March 22, 2006

The Brass of Some Authors
Need to get to heaven? There’s a solution. Quick. Maybe easy. (That one is up for debate.) Read Rukhnama three times. That’s the tome of Turkmenistan’s President Saparmurat Niyazov. The Guardian quotes him as having asked Allah for that highway to the pearly gates. That’s a book deal.

What’s VQR? Everyone Knows Now
VQR is a “national journal of literature and discussion,” and that sounds like the description of scores of other literary magazines. There’s one enviable difference. The magazine was nominated for six National Magazine Awards—for general excellence, two for fiction, two for essays, and for reviews and criticisms—beating out arper’s, Esquire, GQ, and Atlantic Monthly. Meghan O’Rourke goes into the history of the magazine dark horse for Slate.

The World’s Screwed Up
Edward Wyatt writes in today’s New York Times: “Knock-offs of the The Da Vinci Code, made-up memoirs, and accounts of life with ornery pets are selling tens of thousands of hardcover copies a week. But publishers say there is no harder sell in the world of books these days than literary fiction.” To pinch a penny and to gain longer shelf-life, publishers, such as Grove/Atlantic, are issuing paperback versions of books, such as White Ghost Girls by Alice Greenway.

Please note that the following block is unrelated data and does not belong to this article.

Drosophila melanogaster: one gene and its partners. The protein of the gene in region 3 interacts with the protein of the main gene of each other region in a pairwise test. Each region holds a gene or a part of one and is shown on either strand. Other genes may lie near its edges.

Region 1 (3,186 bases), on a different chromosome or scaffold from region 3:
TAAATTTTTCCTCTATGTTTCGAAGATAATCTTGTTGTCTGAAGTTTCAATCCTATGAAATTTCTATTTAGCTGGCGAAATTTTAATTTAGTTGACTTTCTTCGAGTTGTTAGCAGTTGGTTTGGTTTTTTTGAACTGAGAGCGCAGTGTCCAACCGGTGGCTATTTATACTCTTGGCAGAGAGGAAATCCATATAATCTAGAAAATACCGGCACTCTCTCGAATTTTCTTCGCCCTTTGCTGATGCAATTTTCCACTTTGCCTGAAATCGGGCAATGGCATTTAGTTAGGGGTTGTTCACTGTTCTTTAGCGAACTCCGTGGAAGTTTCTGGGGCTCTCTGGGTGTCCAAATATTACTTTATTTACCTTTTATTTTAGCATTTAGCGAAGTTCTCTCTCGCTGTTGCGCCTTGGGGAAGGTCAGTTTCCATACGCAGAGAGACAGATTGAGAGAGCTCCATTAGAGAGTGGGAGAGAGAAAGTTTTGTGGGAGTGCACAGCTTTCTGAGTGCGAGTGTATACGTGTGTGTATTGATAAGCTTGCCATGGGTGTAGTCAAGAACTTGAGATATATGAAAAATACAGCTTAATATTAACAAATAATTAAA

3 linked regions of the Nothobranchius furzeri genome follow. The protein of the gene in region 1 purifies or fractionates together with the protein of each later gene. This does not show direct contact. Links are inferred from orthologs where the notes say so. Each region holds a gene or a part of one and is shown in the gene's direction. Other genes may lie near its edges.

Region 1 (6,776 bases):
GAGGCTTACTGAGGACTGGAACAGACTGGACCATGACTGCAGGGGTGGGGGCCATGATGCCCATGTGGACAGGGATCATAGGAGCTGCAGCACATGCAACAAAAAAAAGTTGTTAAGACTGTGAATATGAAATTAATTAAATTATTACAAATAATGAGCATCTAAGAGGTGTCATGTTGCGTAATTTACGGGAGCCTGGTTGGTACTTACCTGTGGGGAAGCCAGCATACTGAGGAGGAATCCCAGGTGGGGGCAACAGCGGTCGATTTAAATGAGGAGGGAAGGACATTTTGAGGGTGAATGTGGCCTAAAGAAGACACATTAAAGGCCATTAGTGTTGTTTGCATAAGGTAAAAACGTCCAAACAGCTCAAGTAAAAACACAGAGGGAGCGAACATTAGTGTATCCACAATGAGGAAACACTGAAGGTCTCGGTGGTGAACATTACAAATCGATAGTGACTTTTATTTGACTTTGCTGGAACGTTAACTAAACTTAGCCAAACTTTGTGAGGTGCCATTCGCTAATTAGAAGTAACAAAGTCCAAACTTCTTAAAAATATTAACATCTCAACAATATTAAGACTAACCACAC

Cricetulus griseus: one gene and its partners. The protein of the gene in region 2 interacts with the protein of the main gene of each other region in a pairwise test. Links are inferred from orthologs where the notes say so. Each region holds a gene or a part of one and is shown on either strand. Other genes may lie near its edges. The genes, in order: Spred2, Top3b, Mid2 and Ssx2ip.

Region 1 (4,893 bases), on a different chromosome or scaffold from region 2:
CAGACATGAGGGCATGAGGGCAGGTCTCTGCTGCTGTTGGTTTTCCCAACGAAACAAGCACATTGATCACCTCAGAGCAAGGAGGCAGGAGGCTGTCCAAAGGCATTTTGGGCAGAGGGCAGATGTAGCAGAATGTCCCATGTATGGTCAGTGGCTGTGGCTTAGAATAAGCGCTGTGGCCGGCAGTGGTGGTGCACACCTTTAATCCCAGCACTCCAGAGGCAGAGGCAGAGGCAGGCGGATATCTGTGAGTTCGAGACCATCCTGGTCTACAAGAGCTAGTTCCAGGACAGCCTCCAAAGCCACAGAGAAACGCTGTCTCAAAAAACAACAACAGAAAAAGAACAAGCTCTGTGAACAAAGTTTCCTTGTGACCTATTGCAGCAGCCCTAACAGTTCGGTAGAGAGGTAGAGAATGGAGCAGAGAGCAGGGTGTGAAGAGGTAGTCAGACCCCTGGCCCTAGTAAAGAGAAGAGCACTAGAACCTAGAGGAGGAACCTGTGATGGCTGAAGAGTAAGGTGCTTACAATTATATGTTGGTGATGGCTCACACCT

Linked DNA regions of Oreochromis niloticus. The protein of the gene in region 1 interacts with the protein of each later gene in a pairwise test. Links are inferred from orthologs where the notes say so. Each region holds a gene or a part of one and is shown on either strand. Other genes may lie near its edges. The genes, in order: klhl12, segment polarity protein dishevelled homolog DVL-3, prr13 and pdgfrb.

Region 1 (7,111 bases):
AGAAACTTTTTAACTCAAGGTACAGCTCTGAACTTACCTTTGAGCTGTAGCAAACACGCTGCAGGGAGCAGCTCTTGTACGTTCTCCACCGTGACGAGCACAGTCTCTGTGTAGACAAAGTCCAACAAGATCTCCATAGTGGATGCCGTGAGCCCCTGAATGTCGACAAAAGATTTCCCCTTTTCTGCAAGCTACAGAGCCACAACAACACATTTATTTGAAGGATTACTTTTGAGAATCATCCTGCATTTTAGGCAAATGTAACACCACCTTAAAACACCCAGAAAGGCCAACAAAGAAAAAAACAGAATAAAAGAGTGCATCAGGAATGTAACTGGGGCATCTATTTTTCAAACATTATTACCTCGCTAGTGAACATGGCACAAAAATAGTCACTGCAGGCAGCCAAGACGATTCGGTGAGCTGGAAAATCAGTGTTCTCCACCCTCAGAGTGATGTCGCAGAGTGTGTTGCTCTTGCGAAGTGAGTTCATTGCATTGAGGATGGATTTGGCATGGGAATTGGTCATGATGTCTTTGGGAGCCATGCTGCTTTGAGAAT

Peak at Award-Winning Short Story
The Willesden Herald is a long-running group blog from the streets of Willesden in London. This year, one of the joint winners of its annual short story competition, judged by local resident Zadie Smith, was part-time tiler and sometime writer Mikey Delgado. Pretend Genius Press is to publish his story in a new anthology called Fish Drink Like Us, due out in April; until then, you can read it in full here.” That’s the promise of the Guardian.

Poetry Workshop—Now
Sometimes it’s the very contradictions in a poem, the presence of two or more opposing forces pulling at each other, or interacting, that give the poem its power and energy, as if it were driven along by that friction and struggle.” That’s the opening of awarding-winning poet Jane Duran’s workshop available here.

Brokeback Debate in Print
James Schamus and Joel Conarroe take on Daniel Mendelsohn and his review of Brokeback Mountain in the The New York Review of Books, and I wondered how much of what they write about the movie’s theme relates to the Annie Proulx novel.


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